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How To Replace The Water Pump On A 2007 Toyota FJ Cruiser

This job is moderately difficult because of multiple components that need to be removed.

Toyota recommends using a very high-tech testing system to see if the water pump on a 4-liter V-6 (1GR-FE) has failed. It involves a paper towel and a weep hole.about:blank

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If you see a lot of dried-up-looking pink coolant dripping down and around this water pump, you’re not supposed to panic. It could be normal, according to Toyota. You take a clean, dry paper towel and blot it around the edges of said weep hole and cross your fingers. If the towel comes out dry and clean, you’re in the money. But if it comes out wet and discolored, you’re out of luck (your customer is anyway).

Seeing as I was doing major surgery on my 2007 FJ Cruiser that required a timing-chain replacement, it was the perfect time to replace the old, crusty water pump with a brand-new one. I was going to have easy access to the pump with the front of the motor apart. This particular pump is a monster. It has 17 bolts to hold it on!

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While generally reliable, the 1GR has many belt-driven accessories, from the fan clutch to the A/C compressor and the water pump. For increased cooling efficiency, the 1GR has four water passages. The extra cooling reduces cylinder hot spots and keeps combustion-chamber temperatures more uniform.

Replacing the water pump on this vehicle is moderately difficult because of all the components that need to be removed to have access. The fan-clutch runs off the pump and is driven off the crankshaft along with the other accessories. You have to take the fan shroud off, but you can leave the radiator in, which is what I did.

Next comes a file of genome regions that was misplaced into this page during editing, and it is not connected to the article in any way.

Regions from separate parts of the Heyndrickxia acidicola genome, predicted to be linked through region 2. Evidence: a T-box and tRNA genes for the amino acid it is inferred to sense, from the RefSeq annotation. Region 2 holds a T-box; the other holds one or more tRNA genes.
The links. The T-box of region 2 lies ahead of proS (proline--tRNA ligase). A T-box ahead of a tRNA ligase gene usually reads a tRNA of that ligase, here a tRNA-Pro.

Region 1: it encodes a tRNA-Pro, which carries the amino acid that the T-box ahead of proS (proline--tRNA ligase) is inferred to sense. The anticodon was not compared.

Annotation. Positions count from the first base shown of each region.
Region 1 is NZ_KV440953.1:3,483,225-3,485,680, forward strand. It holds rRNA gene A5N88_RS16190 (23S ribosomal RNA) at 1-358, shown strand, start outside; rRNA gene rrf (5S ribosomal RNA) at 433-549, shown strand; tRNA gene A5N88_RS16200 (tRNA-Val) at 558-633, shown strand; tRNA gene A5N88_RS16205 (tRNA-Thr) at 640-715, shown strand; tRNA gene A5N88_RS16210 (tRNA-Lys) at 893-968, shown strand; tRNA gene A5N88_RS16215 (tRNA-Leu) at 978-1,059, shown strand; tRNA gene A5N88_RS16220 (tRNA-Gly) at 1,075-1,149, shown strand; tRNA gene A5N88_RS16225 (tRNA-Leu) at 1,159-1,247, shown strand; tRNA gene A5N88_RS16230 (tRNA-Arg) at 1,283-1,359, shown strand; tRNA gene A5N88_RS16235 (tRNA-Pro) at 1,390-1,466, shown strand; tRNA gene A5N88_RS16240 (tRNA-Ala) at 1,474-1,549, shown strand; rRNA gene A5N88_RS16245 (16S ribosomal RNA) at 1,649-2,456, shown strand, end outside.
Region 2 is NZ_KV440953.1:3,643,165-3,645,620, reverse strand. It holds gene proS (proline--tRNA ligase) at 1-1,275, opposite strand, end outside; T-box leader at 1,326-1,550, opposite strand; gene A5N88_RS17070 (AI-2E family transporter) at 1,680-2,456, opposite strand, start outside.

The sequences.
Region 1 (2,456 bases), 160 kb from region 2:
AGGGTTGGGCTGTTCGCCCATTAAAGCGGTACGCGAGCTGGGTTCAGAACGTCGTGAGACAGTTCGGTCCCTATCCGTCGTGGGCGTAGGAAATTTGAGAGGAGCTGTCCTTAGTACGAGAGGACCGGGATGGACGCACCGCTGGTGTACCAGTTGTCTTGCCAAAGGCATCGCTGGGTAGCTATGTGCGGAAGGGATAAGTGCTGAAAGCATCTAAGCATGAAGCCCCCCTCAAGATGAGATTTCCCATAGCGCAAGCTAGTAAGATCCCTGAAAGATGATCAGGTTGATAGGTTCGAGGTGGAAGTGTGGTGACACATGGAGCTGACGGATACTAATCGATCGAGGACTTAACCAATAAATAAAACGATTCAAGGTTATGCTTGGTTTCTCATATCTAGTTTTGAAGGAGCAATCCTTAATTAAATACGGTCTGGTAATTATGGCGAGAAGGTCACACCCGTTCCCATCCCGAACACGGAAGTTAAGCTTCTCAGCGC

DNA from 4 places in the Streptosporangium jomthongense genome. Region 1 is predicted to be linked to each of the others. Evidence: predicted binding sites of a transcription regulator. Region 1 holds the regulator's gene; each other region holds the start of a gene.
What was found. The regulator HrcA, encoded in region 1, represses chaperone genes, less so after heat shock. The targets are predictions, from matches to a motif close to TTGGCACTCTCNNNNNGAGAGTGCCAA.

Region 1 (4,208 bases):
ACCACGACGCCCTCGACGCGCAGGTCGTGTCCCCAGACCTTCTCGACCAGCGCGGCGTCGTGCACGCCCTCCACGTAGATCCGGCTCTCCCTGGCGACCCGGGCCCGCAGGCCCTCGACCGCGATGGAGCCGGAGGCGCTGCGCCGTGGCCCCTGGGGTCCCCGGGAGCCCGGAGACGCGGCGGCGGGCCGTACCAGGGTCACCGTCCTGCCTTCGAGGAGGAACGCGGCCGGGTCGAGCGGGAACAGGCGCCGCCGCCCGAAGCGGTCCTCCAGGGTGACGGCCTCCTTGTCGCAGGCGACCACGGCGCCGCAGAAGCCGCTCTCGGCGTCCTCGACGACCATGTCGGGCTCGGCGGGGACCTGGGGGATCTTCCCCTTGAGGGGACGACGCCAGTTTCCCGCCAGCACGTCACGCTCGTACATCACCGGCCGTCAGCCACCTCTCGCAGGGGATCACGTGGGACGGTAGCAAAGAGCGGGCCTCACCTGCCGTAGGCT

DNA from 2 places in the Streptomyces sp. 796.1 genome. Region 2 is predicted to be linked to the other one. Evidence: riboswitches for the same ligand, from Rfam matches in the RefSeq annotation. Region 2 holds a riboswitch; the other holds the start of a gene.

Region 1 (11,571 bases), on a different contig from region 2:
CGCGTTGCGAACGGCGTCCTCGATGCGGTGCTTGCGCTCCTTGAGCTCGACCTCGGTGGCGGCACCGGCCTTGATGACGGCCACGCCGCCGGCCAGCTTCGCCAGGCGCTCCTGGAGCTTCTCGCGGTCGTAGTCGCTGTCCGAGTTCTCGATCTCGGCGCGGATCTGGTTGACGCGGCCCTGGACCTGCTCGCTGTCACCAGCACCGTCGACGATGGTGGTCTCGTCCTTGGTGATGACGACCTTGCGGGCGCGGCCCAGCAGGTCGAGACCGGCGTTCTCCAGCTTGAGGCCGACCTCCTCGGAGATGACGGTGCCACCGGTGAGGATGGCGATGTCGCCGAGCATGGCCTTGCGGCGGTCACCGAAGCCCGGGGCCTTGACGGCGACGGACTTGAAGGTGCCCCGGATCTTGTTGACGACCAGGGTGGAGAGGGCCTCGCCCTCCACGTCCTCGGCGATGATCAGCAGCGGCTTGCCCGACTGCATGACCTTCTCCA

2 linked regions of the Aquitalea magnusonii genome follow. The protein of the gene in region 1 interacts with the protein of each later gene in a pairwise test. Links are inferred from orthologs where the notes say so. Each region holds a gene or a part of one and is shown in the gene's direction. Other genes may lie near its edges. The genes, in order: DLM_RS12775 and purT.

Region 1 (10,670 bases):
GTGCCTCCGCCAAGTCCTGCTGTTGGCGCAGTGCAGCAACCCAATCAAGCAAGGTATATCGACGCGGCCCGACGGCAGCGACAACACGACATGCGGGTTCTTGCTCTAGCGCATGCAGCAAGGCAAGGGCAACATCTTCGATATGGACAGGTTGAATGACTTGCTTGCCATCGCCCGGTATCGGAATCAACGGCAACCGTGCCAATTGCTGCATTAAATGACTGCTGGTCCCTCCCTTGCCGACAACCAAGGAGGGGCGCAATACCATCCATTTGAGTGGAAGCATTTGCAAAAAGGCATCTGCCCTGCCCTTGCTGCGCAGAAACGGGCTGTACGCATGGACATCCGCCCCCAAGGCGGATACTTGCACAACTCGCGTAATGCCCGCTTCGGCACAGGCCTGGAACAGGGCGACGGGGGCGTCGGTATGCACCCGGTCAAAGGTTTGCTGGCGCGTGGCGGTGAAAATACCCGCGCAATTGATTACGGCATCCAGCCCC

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Coolant leaks on the 1GR-FE are typically due to corrosion and debris that run through the bearing surfaces. Keep in mind that if you notice heavy coolant deposits in the surrounding area, you should replace the pump. But, it also is wise to replace it when you have access to it, especially on a vehicle that has high miles, like mine with 156K on the clock. The old one was a little loose and slightly notchy.

The overall job wasn’t difficult, but it wasn’t trouble-free either. Somehow I didn’t get the gasket lined up correctly. With the bolts tightened down to spec and the serpentine belt finally installed correctly (it’s a good idea to print out the routing of the belt before you take it off), I fired the engine up with the new timing chain, water pump, belt and pulleys all for the first time.

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But the thrill of victory was short-lived, as there was a leak. Of course, the misaligned gasket came back to haunt me. I tightened the bolts a little more, but I was afraid to strip them. I decided to loosen everything and try to align it better and also dabbed a little bit of RTV on the end where it was leaking. Toyota says it isn’t necessary, but I wanted extra insurance.

After a re-torque and a top-off of coolant, it came back to life with no leaks! Victory was mine at last, but with an old high-mileage vehicle, there will be more battles to fight down the road.

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